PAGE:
Pro football is unquestionably bigger, stronger, faster, smarter than it has ever been. The athletes are incredible. The strategies are mind-blowing. But something about this Super Bowl felt mechanical. The crowd seemed subdued. The quarterbacks dumped off a lot of short passes. The game just never quite seemed to take off.
But, hey, that's just how the matchup played out. That was just the rhythm of this game. The Patriots led 17-15 with about nine minutes left and they got the ball and it just felt like they would (in orderly fashion) drive down the field, run down the clock, put away the game. And the Patriots went about doing that. Brady completed a pass to Wes Welker. He completed another to Danny Woodhead. Welker picked up a first down on an end-around. Brady completed a first down pass to Aaron Hernandez. There was less than five minutes left.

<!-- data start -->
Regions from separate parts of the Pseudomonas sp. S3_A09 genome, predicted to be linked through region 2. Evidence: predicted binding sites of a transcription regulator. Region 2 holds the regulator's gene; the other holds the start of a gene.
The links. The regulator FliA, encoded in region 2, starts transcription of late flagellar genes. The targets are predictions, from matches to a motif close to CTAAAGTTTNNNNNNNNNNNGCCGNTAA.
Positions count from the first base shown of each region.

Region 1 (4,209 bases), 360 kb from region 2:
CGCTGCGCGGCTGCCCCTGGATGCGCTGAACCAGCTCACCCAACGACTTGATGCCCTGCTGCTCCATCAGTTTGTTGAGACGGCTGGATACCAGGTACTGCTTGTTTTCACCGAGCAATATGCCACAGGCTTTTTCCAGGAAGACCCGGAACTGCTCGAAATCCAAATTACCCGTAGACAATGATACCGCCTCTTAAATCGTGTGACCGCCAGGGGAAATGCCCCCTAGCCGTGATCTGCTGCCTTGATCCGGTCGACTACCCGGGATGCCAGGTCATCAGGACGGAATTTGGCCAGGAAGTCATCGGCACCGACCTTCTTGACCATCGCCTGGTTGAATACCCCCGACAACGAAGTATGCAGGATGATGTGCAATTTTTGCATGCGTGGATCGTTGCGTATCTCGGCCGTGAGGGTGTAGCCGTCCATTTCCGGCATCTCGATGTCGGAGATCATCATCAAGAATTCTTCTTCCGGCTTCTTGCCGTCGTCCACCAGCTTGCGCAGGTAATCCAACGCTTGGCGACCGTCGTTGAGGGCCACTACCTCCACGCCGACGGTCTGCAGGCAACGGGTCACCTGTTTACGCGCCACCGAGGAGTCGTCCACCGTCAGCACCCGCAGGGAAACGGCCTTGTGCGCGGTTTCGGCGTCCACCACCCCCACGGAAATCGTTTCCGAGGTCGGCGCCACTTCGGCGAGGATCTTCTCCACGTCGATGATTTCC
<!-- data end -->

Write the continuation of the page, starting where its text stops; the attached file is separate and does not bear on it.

And then ... one of those strange things happened, one that Patriots fans will never forget. Brady dropped back to throw and immediately saw something he had not seen all game long: A busted coverage. Wes Welker was running free. All Brady had to do was throw it out there to Welker -- something he had done successfully more than 100 times this year -- and it would move the Patriots into easy field goal range, it would give them a chance to run the clock down, it would possibly put away the game.
But Brady's throw wasn't quite right -- it almost seemed like he aimed it. Of course, with Welker a pass doesn't have to be just right. This is a man who has twice caught more than 120 passes in a season. Welker turned back toward it, jumped, seemed to get both hands on it ... only the ball bounced away and fell incomplete.